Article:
Final packaging and distribution
Even after the distilling process is complete, you’ll find that efficiency is key in bottling, packaging, and distribution as well. For starters, it’s important to choose packaging elements that adhere quickly and seal well, avoiding excess time in production and messy, unreliable packaging. For most bottlers, this includes the use of hot melt adhesives for both labeling and boxing.
In addition, consider locating your packaging equipment near your warehouse floor or at least near a wide pathway for transport. Carrying cases of finished product through your active production areas is a practice you should avoid at all costs. Meanwhile, locate functions like bottling, labeling and packaging near one another for maximum efficiency.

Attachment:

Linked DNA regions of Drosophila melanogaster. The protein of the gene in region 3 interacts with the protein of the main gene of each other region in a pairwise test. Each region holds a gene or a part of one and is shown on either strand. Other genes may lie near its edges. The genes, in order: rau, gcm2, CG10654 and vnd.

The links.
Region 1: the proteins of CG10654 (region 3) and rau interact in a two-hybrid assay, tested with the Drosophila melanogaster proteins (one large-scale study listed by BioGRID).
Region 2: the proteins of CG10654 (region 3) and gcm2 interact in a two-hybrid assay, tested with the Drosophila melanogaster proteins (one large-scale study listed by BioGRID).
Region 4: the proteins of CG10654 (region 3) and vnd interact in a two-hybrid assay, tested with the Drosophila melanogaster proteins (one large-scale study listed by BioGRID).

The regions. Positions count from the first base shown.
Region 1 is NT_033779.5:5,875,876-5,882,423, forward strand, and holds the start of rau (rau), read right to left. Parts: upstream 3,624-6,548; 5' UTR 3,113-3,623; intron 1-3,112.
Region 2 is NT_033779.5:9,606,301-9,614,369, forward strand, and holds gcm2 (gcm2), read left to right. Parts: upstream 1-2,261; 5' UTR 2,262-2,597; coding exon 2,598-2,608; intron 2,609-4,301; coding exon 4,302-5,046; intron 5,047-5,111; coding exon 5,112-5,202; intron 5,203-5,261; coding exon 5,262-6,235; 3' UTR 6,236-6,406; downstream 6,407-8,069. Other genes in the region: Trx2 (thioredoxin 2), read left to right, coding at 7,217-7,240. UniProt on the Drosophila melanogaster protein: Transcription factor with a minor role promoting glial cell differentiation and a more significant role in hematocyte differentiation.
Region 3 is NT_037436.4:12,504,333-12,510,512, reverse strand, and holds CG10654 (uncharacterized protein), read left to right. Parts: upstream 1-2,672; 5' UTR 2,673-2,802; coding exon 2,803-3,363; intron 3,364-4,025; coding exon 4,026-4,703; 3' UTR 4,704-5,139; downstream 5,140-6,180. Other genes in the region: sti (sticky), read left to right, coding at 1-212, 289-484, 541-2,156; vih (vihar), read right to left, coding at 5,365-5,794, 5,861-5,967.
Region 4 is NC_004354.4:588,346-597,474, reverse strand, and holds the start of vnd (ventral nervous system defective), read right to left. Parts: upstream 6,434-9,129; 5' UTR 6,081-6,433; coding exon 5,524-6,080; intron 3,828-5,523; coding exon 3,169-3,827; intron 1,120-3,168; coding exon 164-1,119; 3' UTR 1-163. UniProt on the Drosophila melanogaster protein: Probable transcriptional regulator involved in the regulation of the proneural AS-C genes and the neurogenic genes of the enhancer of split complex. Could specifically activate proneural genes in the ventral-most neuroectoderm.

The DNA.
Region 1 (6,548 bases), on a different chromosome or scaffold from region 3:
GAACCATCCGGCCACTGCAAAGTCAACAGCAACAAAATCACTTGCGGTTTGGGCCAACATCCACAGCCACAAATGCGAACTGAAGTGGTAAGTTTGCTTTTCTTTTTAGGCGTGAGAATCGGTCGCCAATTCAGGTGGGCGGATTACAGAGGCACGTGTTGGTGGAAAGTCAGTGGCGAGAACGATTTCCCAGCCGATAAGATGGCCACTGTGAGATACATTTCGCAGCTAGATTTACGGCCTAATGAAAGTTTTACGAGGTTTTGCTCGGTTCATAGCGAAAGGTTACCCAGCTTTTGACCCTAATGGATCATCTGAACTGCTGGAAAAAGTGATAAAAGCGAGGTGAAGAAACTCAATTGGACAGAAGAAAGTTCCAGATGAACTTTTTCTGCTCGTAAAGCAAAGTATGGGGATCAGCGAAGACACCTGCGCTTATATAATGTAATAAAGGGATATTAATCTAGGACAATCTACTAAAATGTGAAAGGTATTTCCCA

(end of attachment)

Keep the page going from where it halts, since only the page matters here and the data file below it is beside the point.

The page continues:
APPLIED Adhesives Can Help You Stay Efficient
Just as the best spirits in the industry can’t save a distillery that struggles to produce them efficiently, an excellent distilling process means very little if you aren’t able to keep your bottling and packaging operations running at pace with production. Hot melt products from APPLIED Adhesives can help you streamline your production times and ensure you’re delivering a beautifully packaged product to your customers.
For more information or to receive a quote, contact us at (800) 274-9801 or complete an online inquiry.
Written by Bob Hamilton